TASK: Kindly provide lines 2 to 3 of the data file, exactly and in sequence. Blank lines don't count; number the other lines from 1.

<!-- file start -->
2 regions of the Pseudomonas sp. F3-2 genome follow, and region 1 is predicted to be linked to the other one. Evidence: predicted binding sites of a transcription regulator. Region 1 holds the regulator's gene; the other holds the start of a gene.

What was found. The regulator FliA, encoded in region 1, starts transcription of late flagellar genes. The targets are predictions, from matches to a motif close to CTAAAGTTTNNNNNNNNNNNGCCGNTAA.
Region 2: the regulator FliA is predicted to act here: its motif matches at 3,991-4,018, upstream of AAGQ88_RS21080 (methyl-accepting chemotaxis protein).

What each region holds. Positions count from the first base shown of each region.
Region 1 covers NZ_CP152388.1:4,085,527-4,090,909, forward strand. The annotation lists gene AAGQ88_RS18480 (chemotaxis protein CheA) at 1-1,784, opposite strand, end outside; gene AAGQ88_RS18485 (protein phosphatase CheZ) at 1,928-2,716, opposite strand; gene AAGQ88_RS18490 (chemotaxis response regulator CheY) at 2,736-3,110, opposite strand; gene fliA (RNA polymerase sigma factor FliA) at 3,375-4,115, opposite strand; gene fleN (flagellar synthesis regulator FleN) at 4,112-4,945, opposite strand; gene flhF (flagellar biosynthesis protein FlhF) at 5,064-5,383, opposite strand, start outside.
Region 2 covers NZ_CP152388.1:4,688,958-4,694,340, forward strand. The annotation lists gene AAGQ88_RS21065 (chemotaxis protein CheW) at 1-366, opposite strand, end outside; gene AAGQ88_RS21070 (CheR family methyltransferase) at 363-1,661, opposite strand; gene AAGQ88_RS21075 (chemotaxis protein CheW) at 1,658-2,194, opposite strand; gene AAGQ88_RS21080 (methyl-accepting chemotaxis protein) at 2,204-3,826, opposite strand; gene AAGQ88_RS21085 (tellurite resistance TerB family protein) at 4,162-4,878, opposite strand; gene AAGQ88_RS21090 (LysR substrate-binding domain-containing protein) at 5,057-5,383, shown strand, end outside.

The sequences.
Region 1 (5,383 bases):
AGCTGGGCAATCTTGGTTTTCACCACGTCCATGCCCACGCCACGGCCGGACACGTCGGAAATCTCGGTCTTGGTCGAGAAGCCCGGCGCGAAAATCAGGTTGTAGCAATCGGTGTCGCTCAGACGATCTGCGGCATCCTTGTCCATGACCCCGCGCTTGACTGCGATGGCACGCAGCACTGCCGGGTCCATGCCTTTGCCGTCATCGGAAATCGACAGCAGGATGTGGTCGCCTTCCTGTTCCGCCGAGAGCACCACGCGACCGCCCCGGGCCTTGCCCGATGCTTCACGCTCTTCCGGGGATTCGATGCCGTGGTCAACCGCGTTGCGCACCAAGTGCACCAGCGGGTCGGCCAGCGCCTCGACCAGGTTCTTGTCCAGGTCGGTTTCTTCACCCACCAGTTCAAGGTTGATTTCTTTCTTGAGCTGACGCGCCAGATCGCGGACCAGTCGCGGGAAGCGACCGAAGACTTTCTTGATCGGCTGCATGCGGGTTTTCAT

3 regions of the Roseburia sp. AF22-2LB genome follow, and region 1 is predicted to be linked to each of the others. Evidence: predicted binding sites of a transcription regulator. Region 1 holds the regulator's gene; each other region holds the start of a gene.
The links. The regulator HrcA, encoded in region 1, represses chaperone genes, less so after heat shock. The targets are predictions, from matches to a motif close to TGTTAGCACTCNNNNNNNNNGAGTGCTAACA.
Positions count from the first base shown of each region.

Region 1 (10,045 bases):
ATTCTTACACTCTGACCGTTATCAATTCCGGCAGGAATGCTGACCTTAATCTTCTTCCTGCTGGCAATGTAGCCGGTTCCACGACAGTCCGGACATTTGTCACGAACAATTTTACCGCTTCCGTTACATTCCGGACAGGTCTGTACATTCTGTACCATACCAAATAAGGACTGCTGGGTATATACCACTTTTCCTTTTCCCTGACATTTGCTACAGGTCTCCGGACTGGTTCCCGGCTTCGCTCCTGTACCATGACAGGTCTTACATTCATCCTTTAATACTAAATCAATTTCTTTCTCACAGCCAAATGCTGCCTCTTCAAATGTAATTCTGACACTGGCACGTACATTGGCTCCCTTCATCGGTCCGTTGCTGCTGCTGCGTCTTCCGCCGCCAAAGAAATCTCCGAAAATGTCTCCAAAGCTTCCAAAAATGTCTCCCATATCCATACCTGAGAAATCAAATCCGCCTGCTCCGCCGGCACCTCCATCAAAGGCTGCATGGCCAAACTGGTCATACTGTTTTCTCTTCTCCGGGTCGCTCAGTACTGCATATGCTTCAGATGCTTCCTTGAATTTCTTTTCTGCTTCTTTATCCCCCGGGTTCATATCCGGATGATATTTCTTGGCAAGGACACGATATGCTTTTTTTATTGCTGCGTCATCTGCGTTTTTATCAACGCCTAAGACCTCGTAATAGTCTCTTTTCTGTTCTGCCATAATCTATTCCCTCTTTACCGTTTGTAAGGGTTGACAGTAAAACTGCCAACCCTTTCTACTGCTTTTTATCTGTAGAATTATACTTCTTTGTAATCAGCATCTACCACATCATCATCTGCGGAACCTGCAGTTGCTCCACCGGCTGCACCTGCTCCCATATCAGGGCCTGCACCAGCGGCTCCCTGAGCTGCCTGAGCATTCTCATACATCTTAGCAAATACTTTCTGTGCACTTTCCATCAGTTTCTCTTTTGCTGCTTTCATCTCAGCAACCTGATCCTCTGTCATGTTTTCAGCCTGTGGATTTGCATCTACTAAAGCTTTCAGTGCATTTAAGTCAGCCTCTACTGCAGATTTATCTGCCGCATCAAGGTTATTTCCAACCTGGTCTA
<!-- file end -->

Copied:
What was found. The regulator FliA, encoded in region 1, starts transcription of late flagellar genes. The targets are predictions, from matches to a motif close to CTAAAGTTTNNNNNNNNNNNGCCGNTAA.
Region 2: the regulator FliA is predicted to act here: its motif matches at 3,991-4,018, upstream of AAGQ88_RS21080 (methyl-accepting chemotaxis protein).